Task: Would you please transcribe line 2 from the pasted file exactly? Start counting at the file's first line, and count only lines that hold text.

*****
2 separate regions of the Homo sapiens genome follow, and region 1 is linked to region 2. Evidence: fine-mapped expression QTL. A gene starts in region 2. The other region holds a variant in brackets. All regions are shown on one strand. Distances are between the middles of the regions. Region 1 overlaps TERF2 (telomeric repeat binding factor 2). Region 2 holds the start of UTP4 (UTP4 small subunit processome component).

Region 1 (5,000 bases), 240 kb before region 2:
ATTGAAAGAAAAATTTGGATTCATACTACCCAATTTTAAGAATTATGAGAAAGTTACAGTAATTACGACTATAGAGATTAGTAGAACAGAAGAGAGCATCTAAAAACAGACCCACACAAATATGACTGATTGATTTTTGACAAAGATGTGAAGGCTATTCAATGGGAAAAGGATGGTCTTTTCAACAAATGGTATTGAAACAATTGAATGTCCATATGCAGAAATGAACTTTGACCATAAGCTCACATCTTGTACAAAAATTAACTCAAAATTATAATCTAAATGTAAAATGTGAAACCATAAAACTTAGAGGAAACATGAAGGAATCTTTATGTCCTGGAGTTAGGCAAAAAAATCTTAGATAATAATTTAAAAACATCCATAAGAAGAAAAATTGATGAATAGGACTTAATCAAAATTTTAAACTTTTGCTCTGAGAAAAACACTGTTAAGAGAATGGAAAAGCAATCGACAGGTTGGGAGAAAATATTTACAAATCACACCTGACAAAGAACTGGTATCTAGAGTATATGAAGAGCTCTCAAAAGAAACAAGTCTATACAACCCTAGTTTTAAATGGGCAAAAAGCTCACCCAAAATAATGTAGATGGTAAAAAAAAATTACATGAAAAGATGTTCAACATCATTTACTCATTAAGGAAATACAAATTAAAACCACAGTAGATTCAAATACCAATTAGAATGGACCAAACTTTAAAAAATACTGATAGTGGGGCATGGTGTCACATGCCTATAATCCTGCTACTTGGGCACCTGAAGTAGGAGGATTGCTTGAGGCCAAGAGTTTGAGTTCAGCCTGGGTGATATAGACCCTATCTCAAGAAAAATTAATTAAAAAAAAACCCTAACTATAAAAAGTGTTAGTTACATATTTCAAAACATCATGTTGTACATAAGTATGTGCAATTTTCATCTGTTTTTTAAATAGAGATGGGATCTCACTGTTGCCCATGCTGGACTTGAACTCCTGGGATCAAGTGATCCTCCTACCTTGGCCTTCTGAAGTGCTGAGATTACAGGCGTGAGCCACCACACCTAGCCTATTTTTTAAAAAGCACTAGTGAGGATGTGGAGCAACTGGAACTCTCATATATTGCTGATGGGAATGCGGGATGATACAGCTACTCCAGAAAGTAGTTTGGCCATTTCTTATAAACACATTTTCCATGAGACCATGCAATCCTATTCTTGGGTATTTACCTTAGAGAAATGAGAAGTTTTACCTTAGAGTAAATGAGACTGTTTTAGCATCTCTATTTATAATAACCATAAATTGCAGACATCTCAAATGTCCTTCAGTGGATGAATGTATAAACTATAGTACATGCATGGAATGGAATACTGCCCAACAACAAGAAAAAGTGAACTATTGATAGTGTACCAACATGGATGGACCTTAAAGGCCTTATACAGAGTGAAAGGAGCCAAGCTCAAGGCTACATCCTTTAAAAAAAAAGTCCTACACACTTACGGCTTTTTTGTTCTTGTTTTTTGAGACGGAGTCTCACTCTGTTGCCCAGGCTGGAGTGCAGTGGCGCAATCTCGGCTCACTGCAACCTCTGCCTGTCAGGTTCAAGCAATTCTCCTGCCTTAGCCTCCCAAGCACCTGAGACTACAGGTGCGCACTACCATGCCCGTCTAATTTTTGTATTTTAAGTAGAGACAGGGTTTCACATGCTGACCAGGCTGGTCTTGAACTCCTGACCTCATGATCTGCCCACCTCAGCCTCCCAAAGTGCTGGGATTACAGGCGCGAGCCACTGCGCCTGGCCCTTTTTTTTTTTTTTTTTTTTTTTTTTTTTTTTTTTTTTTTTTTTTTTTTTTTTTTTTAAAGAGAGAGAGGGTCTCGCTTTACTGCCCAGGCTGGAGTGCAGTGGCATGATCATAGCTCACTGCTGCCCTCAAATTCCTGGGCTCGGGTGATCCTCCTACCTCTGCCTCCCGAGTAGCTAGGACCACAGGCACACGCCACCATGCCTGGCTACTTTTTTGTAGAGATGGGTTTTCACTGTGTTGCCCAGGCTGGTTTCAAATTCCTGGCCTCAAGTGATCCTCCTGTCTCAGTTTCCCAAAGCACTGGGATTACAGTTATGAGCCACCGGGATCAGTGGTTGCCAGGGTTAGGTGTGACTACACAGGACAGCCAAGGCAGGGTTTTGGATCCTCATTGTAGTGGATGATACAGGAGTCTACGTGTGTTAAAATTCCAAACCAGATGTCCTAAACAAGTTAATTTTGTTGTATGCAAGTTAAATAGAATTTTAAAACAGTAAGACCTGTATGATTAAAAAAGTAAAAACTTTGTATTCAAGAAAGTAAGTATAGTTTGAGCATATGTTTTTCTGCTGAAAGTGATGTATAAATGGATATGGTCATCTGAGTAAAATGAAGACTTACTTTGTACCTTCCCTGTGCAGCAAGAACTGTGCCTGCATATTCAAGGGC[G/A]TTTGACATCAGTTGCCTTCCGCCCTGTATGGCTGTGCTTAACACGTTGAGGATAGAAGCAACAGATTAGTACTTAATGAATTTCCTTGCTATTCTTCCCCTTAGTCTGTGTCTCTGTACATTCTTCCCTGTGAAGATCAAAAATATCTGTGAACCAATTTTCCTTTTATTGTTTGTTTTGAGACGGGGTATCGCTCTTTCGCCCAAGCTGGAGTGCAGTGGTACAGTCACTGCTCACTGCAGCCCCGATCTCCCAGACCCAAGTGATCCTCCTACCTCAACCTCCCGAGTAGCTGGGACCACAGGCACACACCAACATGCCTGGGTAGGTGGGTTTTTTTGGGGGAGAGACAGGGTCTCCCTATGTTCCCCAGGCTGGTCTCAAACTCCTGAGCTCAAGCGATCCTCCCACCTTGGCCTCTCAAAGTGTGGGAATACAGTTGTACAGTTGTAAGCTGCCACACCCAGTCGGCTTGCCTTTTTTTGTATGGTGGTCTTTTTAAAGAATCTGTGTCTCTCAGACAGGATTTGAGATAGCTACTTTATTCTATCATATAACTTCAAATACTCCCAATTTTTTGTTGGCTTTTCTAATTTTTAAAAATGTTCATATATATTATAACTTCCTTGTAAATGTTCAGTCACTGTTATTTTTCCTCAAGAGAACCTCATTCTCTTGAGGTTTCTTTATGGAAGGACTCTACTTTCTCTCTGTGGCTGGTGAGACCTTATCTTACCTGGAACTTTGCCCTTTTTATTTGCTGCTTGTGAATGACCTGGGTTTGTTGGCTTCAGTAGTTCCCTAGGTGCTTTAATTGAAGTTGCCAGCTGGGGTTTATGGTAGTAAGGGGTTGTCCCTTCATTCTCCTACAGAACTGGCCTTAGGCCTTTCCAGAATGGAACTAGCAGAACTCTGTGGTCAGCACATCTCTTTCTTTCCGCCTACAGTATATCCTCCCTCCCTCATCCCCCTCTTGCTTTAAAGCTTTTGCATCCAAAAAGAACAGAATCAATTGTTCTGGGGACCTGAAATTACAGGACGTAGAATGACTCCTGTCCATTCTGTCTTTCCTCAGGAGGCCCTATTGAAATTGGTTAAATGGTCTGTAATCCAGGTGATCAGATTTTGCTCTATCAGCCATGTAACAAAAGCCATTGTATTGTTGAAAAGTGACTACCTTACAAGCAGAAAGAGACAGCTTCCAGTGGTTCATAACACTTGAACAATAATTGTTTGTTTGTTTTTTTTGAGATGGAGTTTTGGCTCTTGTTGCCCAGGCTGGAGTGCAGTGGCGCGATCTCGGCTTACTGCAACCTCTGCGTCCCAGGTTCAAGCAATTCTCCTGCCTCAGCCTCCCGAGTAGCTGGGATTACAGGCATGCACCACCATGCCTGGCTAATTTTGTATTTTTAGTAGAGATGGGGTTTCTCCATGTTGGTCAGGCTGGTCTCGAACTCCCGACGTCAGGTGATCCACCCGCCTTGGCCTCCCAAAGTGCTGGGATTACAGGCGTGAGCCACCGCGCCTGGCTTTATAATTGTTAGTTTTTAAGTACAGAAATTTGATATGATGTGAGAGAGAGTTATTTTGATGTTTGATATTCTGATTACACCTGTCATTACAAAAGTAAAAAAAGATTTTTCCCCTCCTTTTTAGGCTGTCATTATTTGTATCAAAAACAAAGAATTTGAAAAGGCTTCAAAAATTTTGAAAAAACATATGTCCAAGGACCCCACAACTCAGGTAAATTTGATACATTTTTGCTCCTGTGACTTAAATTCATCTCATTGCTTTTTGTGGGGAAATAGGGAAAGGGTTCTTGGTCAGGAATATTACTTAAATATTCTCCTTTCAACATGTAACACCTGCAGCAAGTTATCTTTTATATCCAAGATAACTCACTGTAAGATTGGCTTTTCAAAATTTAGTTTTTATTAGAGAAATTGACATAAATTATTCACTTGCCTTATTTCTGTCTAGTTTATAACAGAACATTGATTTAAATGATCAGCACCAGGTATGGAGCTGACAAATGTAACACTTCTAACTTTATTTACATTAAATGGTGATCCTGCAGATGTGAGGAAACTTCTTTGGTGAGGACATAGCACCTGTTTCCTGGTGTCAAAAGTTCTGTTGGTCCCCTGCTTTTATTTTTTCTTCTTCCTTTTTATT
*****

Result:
Region 1 (5,000 bases), 240 kb before region 2: